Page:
“I started counselling once a month, and that was life-changing for me,” she says.

“With the counselling from UQ, I started to be kinder with myself and understand that there are so many PhD students going through the same uncertainties as I was.”

Barbara also sought out financial support at UQ, to ensure she wouldn’t be held back from important networking and professional development opportunities.

“Coming from a developing country where, unfortunately, there are not many funds for research compared to Australia, I was impressed when I learned that the university could help me financially to attend conferences even overseas and other extracurricular activities,” she says.

“I discovered that my school had free registration for students interested in attending the networking and career development conference for people from marginalised or underrepresented groups in STEM.

“I cannot wait to go to the International Botanical Congress in Madrid in a few years as well, where I will be able to share my research results.”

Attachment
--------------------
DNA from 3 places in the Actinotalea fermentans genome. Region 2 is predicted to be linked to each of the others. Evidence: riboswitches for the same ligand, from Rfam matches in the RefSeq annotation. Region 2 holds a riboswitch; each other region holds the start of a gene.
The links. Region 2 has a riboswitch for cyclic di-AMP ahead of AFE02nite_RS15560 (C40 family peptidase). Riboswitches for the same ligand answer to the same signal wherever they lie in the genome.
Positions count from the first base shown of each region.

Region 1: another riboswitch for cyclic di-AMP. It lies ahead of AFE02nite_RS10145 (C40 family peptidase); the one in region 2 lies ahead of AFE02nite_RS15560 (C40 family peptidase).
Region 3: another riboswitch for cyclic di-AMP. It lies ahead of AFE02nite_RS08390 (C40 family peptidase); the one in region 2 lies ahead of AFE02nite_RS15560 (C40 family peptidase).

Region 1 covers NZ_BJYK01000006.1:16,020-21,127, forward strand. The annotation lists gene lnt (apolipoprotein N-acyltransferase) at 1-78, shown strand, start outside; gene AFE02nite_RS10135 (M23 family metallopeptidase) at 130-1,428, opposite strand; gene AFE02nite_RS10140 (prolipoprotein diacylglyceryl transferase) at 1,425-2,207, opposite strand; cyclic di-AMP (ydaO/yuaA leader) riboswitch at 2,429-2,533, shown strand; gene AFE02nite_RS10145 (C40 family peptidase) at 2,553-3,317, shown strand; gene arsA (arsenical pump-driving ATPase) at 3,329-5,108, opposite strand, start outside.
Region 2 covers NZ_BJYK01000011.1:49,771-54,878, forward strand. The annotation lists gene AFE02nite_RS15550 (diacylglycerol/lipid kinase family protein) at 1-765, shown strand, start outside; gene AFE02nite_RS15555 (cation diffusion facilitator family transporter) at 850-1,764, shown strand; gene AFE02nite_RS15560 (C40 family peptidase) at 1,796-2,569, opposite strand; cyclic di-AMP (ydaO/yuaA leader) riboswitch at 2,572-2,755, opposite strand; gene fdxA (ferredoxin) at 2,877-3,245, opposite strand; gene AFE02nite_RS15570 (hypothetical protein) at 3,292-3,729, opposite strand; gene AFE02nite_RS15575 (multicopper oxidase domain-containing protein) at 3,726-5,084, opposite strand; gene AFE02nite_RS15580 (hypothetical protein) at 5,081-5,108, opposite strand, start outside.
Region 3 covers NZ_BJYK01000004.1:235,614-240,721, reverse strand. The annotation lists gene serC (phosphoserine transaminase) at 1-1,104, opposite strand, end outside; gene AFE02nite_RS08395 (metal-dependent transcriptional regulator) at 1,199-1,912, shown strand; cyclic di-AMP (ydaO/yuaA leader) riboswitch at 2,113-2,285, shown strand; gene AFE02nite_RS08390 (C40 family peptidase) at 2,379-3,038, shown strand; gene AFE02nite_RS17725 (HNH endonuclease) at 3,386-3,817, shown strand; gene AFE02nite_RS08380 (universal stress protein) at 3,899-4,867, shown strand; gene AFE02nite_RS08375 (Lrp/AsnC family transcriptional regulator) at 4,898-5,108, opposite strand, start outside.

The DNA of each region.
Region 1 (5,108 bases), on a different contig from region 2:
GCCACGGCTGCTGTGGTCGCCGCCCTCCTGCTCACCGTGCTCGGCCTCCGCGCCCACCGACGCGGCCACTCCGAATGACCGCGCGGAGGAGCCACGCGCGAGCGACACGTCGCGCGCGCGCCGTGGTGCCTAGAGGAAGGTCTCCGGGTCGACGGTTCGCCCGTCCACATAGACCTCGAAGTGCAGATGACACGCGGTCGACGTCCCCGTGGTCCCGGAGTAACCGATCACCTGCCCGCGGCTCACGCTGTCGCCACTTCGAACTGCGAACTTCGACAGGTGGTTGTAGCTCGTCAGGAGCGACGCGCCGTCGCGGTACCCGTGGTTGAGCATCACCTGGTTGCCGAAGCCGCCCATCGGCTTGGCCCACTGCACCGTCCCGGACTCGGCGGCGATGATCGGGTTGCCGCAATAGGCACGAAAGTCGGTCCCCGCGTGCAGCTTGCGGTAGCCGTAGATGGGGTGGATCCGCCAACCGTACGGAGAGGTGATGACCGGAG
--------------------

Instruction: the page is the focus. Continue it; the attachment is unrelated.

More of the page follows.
It may seem like a small thing compared to the considerations above, but attending a beautiful green campus every day can make a huge difference to your study experience when completing your PhD. With plenty of peaceful indoor and outdoor study spots, state-of-the-art laboratories and facilities, and a variety of cafés and restaurants on campus, everything you could need is right on your doorstep.

“The campus is gorgeous, with all the jacaranda trees which remind me of Brazil, the river and the cafés,” says Barbara.

Whether you’re wandering through the sandstone cloisters of the Great Court or watching the ducks waddle along the shores of UQ Lakes, arriving at St Lucia campus every day puts a smile on your face.

To sum up: why do a PhD at UQ?

Here's why you should choose to study your PhD at UQ, packaged up in one neat sentence, thanks to Barbara:

“What I most enjoy about studying at UQ is the cooperative research environment, all the learning resources available, and how professors and all staff make us feel important and valuable.”

Learn more about UQ's PhD program